The 2000 Slate 60: The 60 largest American charitable contributions of 2000

The 2000 Slate 60: The 60 largest American charitable contributions of 2000

Analysis of the year's biggest philanthropists.
Jan. 22 2001 9:30 PM

The 2000 Slate 60: The 60 largest American charitable contributions of 2000


40. JOHN C. MALONE$24 million to YALE UNIVERSITY. Mr. Malone, 59, who received an engineering degree from Yale in 1963, is chairman of the Liberty Media Group, a cable TV company in Englewood, Colo. His donation will help to build an engineering facility.

40. JULIAN H. JR. and JOSIE ROBERTSON—a total of $24 million to DUKE UNIVERSITY and UNIVERSITY OF NORTH CAROLINA AT CHAPEL HILL. The couple's gift is being used to establish a scholarship program for undergraduate students at Duke University and at the University of North Carolina at Chapel Hill. The Robertson Scholars Program will allow students to receive degrees from their respective universities but take classes at both universities and spend a semester living on the other campus. Mr. Robertson, 67, a UNC graduate, founded Tiger Management, an investment company in New York. One of the Robertsons' three sons graduated from Duke in 1998 and another is a student at the University of North Carolina.

42. PETER B. LEWIS—a total of $23.8 million to SOLOMON R. GUGGENHEIM MUSEUM and PRINCETON UNIVERSITY. Mr. Lewis, 67, chairman of Progressive Corp., an insurance company in Mayfield Village, Ohio, is chairman of the board of the Guggenheim Foundation. He gave four gifts totaling $12.1 million to the Guggenheim Museum, in New York, for endowment and other institutional needs, and $11.7 million to Princeton University to establish the Lewis-Sigler Institute for Integrative Genomics, which will study the way genes process information.


43. LAMBERT J. GROSS—$22.6 million to four organizations. Mr. Gross, chief financial officer at General Dynamics Corp., in Falls Church, Va., and the Combustion Engineering Co., in Stamford, Conn., left $11.3 million to MERCERSBURG ACADADEMY, a private high school in Mercersburg, Pa., from which he graduated in 1933. He also left $3.76 million each to the AMERICAN HEART ASSOCIATION OF FLORIDA, in St. Petersburg; the AMERICAN LUNG ASSOCIATION OF SOUTHEAST FLORIDA, in West Palm Beach; and the MEMORIAL SLOAN-KETTERING CANCER CENTER, in New York. Mr. Gross put no restrictions on the use of the money. He died in 1998 at age 82.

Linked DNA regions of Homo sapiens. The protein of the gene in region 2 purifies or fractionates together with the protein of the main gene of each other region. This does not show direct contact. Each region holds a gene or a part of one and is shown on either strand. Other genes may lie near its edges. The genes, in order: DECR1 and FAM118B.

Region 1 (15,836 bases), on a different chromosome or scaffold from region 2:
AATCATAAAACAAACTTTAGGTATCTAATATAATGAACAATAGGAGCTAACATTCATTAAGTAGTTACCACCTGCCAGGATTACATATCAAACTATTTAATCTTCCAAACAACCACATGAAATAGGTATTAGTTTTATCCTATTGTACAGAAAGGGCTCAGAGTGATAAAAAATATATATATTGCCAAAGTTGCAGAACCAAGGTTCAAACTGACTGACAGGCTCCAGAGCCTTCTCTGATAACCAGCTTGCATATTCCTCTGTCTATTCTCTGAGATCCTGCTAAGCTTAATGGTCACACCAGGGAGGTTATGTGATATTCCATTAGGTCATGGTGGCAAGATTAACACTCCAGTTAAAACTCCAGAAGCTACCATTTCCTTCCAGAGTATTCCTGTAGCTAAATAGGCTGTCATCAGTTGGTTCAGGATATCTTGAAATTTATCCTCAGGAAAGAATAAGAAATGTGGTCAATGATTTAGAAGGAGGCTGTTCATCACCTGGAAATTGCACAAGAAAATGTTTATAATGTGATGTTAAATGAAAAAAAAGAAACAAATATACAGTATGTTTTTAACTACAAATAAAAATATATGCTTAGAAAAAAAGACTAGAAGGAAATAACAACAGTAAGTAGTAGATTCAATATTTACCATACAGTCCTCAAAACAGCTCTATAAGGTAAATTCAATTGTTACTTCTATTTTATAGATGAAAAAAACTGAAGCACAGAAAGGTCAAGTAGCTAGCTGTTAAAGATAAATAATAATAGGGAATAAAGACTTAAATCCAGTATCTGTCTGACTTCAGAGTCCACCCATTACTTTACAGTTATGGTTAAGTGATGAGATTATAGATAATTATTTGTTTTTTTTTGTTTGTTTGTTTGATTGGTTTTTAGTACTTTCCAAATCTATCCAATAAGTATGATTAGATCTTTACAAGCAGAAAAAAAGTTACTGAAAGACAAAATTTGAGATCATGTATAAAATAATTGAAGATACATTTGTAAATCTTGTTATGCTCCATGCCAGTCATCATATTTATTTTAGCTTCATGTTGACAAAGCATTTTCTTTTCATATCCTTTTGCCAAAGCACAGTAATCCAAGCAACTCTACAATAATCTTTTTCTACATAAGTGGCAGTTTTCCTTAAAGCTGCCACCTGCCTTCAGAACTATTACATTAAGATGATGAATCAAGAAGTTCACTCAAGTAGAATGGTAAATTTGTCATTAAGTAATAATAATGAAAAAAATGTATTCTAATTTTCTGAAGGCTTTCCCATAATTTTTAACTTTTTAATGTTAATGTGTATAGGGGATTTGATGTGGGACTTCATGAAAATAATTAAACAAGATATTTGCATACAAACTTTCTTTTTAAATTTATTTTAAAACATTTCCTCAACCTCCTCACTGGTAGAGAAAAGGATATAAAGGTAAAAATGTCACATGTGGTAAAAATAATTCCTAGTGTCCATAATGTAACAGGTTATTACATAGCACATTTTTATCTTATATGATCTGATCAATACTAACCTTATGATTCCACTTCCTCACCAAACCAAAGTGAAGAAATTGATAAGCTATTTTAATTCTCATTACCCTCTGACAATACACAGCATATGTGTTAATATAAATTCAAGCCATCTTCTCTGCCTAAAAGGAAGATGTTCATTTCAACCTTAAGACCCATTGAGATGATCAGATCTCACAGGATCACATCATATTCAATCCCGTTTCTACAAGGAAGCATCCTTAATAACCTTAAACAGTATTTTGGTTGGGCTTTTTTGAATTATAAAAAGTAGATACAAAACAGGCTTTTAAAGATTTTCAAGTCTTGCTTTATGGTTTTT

44. KATHERINE GREGORY THOMAS—left unrestricted gifts totaling $22.5 million to two Washington, D.C., religious institutions: $15 million to the WASHINGTON NATIONAL CATHEDRAL, and $7.5 million to ST. ALBANS SCHOOL, the National Cathedral School for Boys, which her two sons attended. Mrs. Thomas inherited money from her family, which owned an oil company, and from her husband, Charles M. Thomas, who was a lawyer and died in the early 1960s. Mrs. Thomas died in 1994 at age 96.

45. EDWARD L. GAYLORD$22 million to the UNIVERSITY OF OKLAHOMA. Mr. Gaylord, 81, publishes the Daily Oklahoman and serves as chairman emeritus of Gaylord Entertainment, which owns the Grand Ole Opry, in Nashville, as well as other entertainment holdings. His gift, which will help establish the Gaylord College of Journalism and Mass Communication at the university, will pay for endowed professorships, scholarships, internships, and construction of a building to house the college.

45. CARLand RUTH SHAPIRO$22 million to BRANDEIS UNIVERSITY. Mr. Shapiro, who is chairman of Kay Windsor, a manufacturer of knitted clothing, served on the board of trustees of Brandeis from 1979 to 1988. The gift will be used to design and construct a new student center.

Stacey and Dennis Barsema

47. DENNIS and STACEY BARSEMA$20 million to NORTHERN ILLINOIS UNIVERSITY. Mr. Barsema, 47, a 1977 graduate of the university, is chairman of Onetta, a communications network company in San Jose, Calif., and vice chairman of Redback Networks, a computer-network provider in Sunnyvale, Calif. Of the couple's total gift, $525,000 went to create the Dennis and Stacey Barsema Endowed Scholarship in Business, which gave its first scholarships last fall. The remainder will help construct Barsema Hall for the College of Business.

47. LORRY I. LOKEY$20 million to STANFORD UNIVERSITY. A 1949 graduate of Stanford, Mr. Lokey, 73, founded Business Wire, a company that distributes business news around the world. His gift will help to build a research facility for the departments of biological science and chemistry. The structure is expected to cost $50 million and open in 2002.

47. BRUCE, CRAIG, JOHN, and KEITH MCCAW$20 million to the SEATTLE CENTER FOUNDATION. The McCaw brothers founded McCaw Cellular Communications, in Kirkland, Wash., which was acquired by AT&T for $11.5 billion in 1994. The brothers donated funds for the renovation of the Seattle Opera House, which will be renamed in honor of their mother, Marion Oliver McCaw, who was a founding member of the Seattle Opera's board. In addition, Bruce McCaw and his wife, Jolene, made a large donation last year to the Talaris Research Institute.

Photograph of Stacey and Dennis Barsema courtesy of Northern Illinois University.